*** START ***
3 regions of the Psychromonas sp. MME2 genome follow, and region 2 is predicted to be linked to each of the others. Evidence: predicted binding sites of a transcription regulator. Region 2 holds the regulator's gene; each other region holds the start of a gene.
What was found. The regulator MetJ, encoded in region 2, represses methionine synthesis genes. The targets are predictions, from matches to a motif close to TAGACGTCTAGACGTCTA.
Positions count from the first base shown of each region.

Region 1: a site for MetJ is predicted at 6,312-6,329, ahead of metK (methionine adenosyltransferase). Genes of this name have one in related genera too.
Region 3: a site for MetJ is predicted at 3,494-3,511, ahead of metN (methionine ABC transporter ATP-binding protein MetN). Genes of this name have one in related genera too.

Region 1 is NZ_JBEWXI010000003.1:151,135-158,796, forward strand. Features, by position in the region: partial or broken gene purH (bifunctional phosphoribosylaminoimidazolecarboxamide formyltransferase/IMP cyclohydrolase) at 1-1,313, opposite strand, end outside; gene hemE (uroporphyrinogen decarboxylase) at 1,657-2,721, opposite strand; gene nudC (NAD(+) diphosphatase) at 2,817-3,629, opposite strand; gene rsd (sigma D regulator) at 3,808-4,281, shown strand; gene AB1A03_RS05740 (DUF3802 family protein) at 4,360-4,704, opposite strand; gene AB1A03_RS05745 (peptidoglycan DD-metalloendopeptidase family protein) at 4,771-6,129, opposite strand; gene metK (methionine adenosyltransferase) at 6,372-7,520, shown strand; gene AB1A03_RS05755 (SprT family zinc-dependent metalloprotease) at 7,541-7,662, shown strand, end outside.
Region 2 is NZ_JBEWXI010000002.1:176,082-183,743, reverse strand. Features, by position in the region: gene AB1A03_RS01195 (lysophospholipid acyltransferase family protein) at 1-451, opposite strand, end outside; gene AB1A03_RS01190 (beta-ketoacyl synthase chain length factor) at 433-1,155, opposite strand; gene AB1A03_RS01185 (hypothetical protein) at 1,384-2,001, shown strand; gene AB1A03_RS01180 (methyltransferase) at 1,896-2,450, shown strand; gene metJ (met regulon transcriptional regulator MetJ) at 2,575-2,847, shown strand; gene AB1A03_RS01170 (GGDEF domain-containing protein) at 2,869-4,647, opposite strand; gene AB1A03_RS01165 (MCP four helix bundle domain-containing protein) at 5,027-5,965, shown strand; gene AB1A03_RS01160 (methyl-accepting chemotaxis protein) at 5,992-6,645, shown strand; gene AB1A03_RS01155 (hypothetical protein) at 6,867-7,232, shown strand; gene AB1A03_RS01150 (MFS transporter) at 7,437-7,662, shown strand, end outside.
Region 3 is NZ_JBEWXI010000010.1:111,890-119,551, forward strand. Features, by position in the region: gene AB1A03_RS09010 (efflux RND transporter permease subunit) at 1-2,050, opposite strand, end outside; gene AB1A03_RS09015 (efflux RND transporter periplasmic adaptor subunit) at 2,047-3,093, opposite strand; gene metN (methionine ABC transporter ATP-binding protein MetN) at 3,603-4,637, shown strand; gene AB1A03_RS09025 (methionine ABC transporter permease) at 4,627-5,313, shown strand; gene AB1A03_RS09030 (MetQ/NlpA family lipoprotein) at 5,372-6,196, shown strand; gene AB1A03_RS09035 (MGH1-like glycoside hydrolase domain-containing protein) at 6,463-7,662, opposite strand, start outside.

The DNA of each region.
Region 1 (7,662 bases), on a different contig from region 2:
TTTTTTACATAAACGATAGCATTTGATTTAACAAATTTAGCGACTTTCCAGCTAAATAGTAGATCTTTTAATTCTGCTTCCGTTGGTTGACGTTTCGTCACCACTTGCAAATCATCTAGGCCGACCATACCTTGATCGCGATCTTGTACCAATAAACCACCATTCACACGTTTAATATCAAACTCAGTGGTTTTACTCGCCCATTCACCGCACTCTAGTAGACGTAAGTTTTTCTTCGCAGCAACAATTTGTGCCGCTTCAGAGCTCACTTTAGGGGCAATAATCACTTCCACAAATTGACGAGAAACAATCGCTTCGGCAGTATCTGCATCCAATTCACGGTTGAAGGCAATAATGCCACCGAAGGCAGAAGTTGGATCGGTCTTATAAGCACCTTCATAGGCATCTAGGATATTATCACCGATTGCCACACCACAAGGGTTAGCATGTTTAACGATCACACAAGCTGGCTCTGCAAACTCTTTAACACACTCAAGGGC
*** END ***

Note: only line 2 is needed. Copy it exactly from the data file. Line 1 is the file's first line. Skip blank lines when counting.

What was found. The regulator MetJ, encoded in region 2, represses methionine synthesis genes. The targets are predictions, from matches to a motif close to TAGACGTCTAGACGTCTA.